Safe Sitter® Goes to Camp

by Judith Erickson

What to do for older campers — the "tween-agers" — too old for a lot of traditional camp activities, too young for others? Three American Camping Association (ACA)-Accredited camps from Indiana found an answer when the Safe Sitter® Program came to their camps in the summer of 2003 for an innovative and unique demonstration project. Safe Sitter® expanded camp program offerings, improved campers' skills, and strengthened their sense of responsibility. The program helped older campers learn to play and work safely with younger ones. Safe Sitter® also connected the camps with their communities — creating safer places for children.

The demonstration project marked a move forward in collaboration with the Safe Sitter® program and the camp community. Earlier conversations with camp personnel had revealed a need to expand program offerings for early adolescents. Camps need new and exciting activities that acknowledge the growing maturity and reliability of young adolescents. Safe Sitter® gave them a chance to get excellent, practical training — teaching them something that they were now old enough to learn. In the process, the program gave many counselor/instructors some skills that they might have lacked. For its part, Safe Sitter® had a need to develop new partnerships at program sites beyond its traditional hospital base. It seemed like a win-win situation.

Why Safe Sitter® Went to Camp

Just as camp is more than a vacation for children, Safe Sitter® is more than a program to help young adolescents make money. Camp and Safe Sitter® programs have the same basic goals — to enhance the health, safety, and welfare of young people and to help them build a sense of self-efficacy — i.e., a sense of personal power to bring about intended results — that will in turn, lead to personal autonomy and positive self-worth. The demonstration project set out to determine, in practical ways, how well Safe Sitter® could fit with the typical camp experience.

ACA also saw potential advantages for counselors and for camps. As Indiana Section President Susie Davis noted at the beginning, "ACA national research shows that the number one concern parents have for their children is safety. I believe the Safe Sitter® program has tremendous capacity to help camp professionals provide personal and group safety training to our campers."

Peg Smith, ACA executive director and also a member of the Safe Sitter® Board of Directors, believes that Safe Sitter® can address some of the new realities being experienced by many American camps:

  • The age range of campers is moving in two directions: younger children and older adolescents. When all parents in the home are in the full-time labor force, they are increasingly turning to camps to provide safe and healthy environments for their children.
  • The experience of many camp counselors is more limited than in the past. Smaller American families have meant that many adolescents and young adults have not received childcare experience in their own homes; many have had no prior experience in their communities.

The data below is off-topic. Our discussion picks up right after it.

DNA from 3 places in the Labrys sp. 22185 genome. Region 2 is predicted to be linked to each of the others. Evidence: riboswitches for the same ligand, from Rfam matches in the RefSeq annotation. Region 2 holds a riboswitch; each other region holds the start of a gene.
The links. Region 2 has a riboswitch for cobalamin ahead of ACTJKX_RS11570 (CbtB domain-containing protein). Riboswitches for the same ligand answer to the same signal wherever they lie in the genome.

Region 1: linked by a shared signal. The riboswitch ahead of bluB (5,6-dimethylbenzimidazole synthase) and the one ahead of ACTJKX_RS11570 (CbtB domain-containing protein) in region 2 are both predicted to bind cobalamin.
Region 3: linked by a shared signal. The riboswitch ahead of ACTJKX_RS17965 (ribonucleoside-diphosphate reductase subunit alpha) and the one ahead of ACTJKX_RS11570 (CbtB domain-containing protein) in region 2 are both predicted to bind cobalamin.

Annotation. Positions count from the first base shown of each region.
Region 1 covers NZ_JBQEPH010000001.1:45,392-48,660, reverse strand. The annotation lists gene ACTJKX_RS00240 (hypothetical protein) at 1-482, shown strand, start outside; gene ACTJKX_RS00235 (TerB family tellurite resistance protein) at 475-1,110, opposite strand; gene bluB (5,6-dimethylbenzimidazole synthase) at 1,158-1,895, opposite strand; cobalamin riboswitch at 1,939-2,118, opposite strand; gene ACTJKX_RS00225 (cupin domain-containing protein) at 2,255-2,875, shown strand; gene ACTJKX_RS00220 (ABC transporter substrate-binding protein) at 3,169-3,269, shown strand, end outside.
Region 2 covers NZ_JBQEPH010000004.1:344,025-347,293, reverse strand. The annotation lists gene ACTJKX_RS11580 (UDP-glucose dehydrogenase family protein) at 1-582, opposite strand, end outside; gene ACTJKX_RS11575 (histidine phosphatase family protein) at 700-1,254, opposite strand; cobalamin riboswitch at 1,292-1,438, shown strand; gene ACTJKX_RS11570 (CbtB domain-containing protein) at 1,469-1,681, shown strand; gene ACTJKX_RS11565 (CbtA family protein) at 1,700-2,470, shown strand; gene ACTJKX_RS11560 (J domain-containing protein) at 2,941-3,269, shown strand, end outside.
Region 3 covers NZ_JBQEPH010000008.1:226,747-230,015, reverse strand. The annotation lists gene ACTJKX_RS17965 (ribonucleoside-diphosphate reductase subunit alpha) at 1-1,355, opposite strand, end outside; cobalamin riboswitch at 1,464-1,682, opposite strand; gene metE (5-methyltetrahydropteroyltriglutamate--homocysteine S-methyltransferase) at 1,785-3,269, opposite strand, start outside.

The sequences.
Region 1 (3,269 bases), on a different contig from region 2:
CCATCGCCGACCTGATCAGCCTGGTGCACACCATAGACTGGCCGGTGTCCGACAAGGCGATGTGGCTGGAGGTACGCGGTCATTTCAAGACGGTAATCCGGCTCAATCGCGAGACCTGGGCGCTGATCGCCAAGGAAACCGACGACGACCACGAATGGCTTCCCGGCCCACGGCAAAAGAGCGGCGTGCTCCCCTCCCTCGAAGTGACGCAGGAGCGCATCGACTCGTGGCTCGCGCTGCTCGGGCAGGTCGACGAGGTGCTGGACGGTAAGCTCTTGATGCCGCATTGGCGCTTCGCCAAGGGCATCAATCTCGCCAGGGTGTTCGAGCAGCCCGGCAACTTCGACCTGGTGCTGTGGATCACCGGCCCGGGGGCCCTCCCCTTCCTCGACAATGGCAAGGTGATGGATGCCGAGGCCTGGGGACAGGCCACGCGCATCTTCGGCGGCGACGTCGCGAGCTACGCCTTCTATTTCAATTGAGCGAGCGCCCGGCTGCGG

• Today's campers present increased behavioral and developmental challenges.

"Safe Sitter® provides opportunities for increasing the skill inventory of current camp staff as well as preparing future counselors through incorporating the program into camp leadership training for older campers — better sitters today . . . better counselors tomorrow," stated Smith.

The Camp Demonstration Project

The Indiana Section of the American Camping Association helped locate two resident camps and one day camp willing to take part in the demonstration project. Staff members from the camps were brought together for Safe Sitter® training just before the 2003 season opened. Instructor training and materials costs were borne by Safe Sitter®. At the outset, it must be noted that decisions to offer the Safe Sitter® program to campers were made after plans for the 2003 season had been made, brochures sent out, and camp staff hired! Nevertheless, eleven staff members from these camps were recruited and trained to deliver the Safe Sitter® curriculum.

Safe Sitter® Curriculum
The Safe Sitter® curriculum is medically accurate in content and developmentally appropriate for eleven to thirteen-year-olds. Two options are available for program delivery: Safe Sitter® Basic, a 6½-hour essential curriculum designed for crowded schedules and usually taught in one day, and the 12-hour expanded Safe Sitter® curriculum that includes more comprehensive coverage and is usually taught in two days (see the Course Content sidebar on page 34). The modular format makes the curriculum flexible, however, and content can be spread over a series of time periods. After completing the program successfully — including passing a written exam — students receive a completion card. To become a Safe Sitter® instructor, an adult must also complete successfully, a day-long workshop conducted by a national trainer. In 2003 instructor training was offered in forty-nine cities around the country.

Why a Program Just for Tweens?
The course targets eleven to thirteen-year-olds, because at this age, young adolescents are routinely sought out as babysitters. "Tween-agers" are often made responsible for the care of younger siblings and begin careers as caregivers for others' children. This is an awesome responsibility — a responsibility of a magnitude that often receives too little emphasis and too little preparation before a young person takes that first babysitting job. Most young adolescents lack the knowledge and experience needed to handle medical, behavioral, or household emergencies that may occur. National statistics show that unintentional injuries lead the causes of death among infants, children, and adolescents. More than 17,500 children younger than age fourteen are treated annually in emergency rooms across the country (Centers for Disease Control and Prevention 2002). Safe Sitter® students learn to evaluate and respond to emergencies and to recognize and understand when and why they need outside help. Several young lives have been saved by quick-responding Safe Sitters! The curriculum seeks to balance confidence and competence with an awareness of limitations!